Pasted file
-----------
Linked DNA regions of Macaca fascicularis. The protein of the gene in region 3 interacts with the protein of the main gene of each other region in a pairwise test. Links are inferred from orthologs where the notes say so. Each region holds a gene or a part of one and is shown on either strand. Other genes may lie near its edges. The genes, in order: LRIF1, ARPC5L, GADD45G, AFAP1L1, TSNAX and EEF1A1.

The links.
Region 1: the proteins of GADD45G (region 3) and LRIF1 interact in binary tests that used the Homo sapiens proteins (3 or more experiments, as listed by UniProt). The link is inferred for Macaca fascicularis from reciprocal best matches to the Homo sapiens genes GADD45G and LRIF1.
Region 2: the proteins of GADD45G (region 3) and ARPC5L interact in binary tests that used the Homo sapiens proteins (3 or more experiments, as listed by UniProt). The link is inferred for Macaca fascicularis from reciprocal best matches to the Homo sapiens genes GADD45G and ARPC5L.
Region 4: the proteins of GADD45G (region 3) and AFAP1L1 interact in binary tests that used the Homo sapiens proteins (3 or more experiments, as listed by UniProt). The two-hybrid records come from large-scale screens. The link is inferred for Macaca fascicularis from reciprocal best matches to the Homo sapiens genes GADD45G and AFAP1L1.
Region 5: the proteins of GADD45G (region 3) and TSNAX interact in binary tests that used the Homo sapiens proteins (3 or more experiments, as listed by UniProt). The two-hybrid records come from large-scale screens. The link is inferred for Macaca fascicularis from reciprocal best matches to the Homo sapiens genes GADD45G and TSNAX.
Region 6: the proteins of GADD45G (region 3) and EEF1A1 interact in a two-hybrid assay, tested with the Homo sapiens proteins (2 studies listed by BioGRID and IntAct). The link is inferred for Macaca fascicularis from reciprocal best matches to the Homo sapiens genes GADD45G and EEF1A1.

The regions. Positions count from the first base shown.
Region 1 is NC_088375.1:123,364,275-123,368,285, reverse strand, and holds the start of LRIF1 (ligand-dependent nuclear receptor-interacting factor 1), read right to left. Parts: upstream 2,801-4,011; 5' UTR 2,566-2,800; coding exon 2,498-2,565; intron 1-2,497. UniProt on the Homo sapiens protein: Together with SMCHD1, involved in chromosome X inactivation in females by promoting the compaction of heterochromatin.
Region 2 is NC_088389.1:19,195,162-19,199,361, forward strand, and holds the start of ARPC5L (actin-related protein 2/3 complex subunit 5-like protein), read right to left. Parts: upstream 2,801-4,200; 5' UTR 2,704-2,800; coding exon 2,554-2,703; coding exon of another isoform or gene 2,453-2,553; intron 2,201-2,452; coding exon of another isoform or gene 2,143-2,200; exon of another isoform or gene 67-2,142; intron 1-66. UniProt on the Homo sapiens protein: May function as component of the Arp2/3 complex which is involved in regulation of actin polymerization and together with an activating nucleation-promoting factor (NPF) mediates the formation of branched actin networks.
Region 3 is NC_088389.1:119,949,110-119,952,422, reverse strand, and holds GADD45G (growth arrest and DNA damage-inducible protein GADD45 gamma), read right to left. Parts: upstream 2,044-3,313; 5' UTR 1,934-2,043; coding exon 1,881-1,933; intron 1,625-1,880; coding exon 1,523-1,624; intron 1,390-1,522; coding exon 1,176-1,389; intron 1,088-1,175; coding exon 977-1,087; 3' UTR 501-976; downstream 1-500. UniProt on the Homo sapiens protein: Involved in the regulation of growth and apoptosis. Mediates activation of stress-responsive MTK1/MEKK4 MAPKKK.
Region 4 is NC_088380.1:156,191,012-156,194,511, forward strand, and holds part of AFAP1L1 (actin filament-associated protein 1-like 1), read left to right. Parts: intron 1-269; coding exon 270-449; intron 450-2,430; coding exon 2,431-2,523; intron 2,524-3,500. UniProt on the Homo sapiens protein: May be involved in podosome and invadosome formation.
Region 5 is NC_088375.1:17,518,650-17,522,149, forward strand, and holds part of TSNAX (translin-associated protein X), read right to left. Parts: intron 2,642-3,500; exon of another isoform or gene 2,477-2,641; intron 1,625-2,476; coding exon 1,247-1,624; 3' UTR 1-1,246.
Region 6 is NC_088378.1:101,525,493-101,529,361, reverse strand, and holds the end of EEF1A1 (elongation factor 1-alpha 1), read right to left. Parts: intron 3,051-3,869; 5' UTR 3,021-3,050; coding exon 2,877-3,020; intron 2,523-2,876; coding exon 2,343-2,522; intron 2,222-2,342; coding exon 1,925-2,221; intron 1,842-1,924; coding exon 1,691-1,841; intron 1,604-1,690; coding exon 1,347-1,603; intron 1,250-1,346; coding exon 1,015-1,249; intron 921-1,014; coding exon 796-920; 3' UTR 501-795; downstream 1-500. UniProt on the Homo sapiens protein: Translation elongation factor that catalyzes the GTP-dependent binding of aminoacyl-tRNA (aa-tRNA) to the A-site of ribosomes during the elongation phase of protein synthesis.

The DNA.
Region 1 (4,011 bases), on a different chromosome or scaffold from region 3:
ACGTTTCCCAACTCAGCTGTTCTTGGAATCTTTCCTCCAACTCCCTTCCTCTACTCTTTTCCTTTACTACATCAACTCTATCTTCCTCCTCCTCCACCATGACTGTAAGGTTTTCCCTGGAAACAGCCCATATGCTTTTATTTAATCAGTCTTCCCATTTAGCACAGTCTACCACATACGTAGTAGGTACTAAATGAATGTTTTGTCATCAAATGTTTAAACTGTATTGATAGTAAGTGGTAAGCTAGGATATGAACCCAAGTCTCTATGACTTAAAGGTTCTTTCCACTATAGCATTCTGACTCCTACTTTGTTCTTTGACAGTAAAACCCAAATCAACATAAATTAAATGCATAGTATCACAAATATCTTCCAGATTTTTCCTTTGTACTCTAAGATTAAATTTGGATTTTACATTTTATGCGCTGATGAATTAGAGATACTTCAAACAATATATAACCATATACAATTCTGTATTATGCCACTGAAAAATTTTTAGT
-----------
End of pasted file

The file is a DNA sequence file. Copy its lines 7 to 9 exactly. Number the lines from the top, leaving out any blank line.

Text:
Region 6: the proteins of GADD45G (region 3) and EEF1A1 interact in a two-hybrid assay, tested with the Homo sapiens proteins (2 studies listed by BioGRID and IntAct). The link is inferred for Macaca fascicularis from reciprocal best matches to the Homo sapiens genes GADD45G and EEF1A1.

The regions. Positions count from the first base shown.
Region 1 is NC_088375.1:123,364,275-123,368,285, reverse strand, and holds the start of LRIF1 (ligand-dependent nuclear receptor-interacting factor 1), read right to left. Parts: upstream 2,801-4,011; 5' UTR 2,566-2,800; coding exon 2,498-2,565; intron 1-2,497. UniProt on the Homo sapiens protein: Together with SMCHD1, involved in chromosome X inactivation in females by promoting the compaction of heterochromatin.